I have read all of Fleming's Bond novels, but this is my first foray into his more limited non-fiction writing. First off, let me say that all the criticisms leveled against both Fleming and this book by the other reviews are 100% correct. While Fleming is an often thrilling writer, he is also an often horrible human being. He is racist, sexist and even ageist (the retired senior citizens that populate Honolulu attract his ire, in particular).

In addition, as others have mentioned, the book isn'
Apr 09, 2018 rated it it was amazing  ·  review of another edition
This review has been hidden because it contains spoilers. To view it, click here.
May 25, 2013 rated it liked it  ·  review of another edition
On the surface this looks like a typical travel guide by a famous author, but its more of a series of moody essays on various cities around the world. And the title is misleading, in that the James Bond author Ian Fleming doesn't find a lot of these cities thrilling. Some, for instance, New York City, he doesn't like at all.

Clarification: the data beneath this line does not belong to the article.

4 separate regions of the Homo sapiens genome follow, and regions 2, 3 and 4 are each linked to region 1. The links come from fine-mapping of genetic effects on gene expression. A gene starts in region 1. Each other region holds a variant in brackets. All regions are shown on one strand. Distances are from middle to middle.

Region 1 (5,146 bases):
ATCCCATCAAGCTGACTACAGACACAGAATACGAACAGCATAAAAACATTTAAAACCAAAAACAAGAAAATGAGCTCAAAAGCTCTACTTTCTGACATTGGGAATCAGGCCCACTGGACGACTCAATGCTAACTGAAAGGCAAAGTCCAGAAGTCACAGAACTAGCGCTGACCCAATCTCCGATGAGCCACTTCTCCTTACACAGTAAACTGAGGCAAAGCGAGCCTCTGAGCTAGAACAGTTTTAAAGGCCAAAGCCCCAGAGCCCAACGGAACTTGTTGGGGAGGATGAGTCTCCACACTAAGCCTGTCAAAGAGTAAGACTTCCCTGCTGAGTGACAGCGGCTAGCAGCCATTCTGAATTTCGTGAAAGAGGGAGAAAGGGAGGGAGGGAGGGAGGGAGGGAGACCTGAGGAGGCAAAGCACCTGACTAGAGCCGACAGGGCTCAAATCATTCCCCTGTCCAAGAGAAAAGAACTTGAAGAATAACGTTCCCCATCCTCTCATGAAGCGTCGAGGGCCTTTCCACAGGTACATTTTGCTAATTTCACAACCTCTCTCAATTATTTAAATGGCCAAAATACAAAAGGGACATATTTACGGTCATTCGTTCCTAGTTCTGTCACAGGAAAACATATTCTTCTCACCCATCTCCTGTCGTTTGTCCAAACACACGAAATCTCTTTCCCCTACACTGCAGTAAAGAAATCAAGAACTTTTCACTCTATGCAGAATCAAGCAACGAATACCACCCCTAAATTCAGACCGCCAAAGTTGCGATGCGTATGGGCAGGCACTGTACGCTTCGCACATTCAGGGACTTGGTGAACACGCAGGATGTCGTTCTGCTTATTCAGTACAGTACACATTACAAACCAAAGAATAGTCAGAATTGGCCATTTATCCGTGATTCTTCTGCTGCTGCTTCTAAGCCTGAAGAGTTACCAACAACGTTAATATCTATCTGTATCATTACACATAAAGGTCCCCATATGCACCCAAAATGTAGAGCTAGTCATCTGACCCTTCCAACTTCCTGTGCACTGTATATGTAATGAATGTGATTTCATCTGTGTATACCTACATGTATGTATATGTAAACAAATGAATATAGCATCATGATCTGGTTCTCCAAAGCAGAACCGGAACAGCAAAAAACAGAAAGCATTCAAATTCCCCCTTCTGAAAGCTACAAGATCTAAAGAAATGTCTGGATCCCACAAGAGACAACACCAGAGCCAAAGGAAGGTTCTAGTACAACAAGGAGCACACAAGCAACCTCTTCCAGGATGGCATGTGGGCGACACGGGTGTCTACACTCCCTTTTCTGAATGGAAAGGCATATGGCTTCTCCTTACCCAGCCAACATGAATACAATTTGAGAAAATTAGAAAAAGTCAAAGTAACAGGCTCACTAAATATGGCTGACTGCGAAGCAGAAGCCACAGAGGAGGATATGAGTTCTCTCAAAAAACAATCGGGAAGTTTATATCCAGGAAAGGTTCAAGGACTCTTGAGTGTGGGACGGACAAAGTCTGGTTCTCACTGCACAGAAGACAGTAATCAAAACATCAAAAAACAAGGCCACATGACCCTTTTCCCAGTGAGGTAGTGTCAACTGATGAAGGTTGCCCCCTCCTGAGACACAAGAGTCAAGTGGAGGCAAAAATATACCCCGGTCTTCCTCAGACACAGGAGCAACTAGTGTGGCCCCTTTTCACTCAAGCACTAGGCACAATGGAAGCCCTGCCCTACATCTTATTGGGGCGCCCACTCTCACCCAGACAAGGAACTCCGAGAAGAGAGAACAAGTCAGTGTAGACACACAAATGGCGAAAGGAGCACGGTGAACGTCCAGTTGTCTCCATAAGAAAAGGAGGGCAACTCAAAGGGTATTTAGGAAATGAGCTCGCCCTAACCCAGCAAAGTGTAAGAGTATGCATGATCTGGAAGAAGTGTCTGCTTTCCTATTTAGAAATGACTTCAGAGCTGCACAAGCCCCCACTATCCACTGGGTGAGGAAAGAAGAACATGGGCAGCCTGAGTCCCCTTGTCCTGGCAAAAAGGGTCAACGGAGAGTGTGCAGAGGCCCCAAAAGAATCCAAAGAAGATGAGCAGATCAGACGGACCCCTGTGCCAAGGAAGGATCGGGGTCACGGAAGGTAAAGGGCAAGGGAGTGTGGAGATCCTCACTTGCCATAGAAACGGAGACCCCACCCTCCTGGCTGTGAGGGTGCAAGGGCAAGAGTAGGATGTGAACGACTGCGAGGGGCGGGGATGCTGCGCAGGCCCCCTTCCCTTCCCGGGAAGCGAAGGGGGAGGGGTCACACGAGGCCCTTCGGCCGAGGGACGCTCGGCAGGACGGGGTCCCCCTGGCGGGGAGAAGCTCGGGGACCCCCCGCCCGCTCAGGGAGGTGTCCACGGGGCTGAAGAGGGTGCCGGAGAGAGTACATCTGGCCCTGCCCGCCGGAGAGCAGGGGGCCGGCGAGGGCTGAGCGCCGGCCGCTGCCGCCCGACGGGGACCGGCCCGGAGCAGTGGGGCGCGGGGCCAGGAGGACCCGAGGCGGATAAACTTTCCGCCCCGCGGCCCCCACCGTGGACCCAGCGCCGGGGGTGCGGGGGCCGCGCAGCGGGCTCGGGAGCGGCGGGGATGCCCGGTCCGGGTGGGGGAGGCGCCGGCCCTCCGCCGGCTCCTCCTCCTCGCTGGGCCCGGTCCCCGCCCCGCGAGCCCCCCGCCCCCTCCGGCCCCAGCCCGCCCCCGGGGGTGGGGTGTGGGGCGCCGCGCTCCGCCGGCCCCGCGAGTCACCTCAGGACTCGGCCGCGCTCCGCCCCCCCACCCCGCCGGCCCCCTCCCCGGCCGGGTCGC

Hong Kong is his favorite, in fact he seems to be in tuned with Asia in general - except for the sleeping arrangements in Tokyo, he likes the people and food very much in th
Nolan Zaroff
A fun read, but I wouldn't bank on the hotel and dining recommendations.
Dane Cobain
Nov 04, 2019 rated it really liked it  ·  review of another edition
I’m going to be honest: I mostly picked this book up because I’ve read every other Ian Fleming book and so it seemed like a shame not to complete the collection. This one is basically a collection of a bunch of different travel writing pieces that he wrote on commission for the Sunday Times, and so the fact that it exists at all is pretty unusual. The fact that it’s printed in a beautiful Vintage paperback edition made it even more enjoyable.

I think the most interesting thing about it was probab
Dec 30, 2019 rated it it was amazing  ·  review of another edition
Even though this volume was composed over half a century ago, it was still entertaining. The author goes around the world visiting and commenting on his favorite cities. In a style wholly his own, Mr. Fleming relates his experiences and travails in what is essentially an extended travelogue. With exquisite detail, he tells the reader about each cities best hotels, restaurants, and night life. On a personal note, this was the last piece of Mr. Fleming's work that I hadn't read, and in fact one of ...more